What you need to know about right to buy mortgages
Buy your council house with a Right to Buy Mortgage
A right to buy mortgage is specifically designed for people who are in a position to buy their council house so that they no longer rent it and instead have the opportunity to own their own home when they wouldn’t otherwise have the chance to. The criteria to be eligible to buy your council house are strict, but if you apply you will qualify for a discount on the value of your property when you do come to buy it.
What are the qualification criteria
The main criteria are that you are a current secure tenant of your local council and that you have also spent at least five years as a public sector tenant, which means that you cannot have rented in the private sector during that time. If you have been transitioned from your local council to a housing association as a secure tenant during the last five years you will also qualify for a right to buy mortgage. It is worth noting that, subject to approval in parliament, the qualifying time will reduce from five to three years.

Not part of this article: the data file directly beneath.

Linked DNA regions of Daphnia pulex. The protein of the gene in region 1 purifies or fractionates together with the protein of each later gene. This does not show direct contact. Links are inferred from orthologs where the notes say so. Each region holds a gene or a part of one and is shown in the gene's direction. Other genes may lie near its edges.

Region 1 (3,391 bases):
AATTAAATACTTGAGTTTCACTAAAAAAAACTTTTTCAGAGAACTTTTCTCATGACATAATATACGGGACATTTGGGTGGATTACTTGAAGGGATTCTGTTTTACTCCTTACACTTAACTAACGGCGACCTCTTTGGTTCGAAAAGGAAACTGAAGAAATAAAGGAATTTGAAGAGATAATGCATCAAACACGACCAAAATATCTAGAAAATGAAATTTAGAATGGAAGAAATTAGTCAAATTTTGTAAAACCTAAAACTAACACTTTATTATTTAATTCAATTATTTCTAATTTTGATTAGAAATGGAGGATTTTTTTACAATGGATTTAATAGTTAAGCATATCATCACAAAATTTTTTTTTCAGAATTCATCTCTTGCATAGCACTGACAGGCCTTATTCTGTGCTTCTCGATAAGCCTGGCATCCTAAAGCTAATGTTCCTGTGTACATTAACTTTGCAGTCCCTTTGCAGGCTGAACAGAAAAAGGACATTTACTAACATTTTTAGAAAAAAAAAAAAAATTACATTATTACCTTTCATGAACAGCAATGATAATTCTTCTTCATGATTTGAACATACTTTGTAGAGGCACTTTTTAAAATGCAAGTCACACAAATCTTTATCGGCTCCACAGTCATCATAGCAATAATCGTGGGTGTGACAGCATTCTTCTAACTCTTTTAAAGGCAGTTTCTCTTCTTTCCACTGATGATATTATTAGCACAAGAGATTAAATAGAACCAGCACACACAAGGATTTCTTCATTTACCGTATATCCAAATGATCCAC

Discounts on your property when you buy
If you decide to buy your council home after five years you can qualify for a 35% discount on the value of the property when you buy it. This discount increases each year up to a maximum of 60%, or £75,000. If you live in a flat you can potentially qualify for even great discounts.
Although you can then approach any lender for a mortgage you may find that you have to be selective in order to get the best deal. This is because some lenders do not take the discount into account when assessing your deposit and therefore will not be likely to provide you with a mortgage. Other lenders, who offer right to buy mortgages will take the discount into account and will treat this as your deposit as when combined with the mortgage value it equals the total value of the property. Lenders are able to do this as effectively you gain the equity in the house equal to the size of the discount you receive and so lenders use this to reduce the risk of the loan. Other than that, lenders require all of the usual documentation and checks to ensure that you will be able to afford the repayments on the mortgage.
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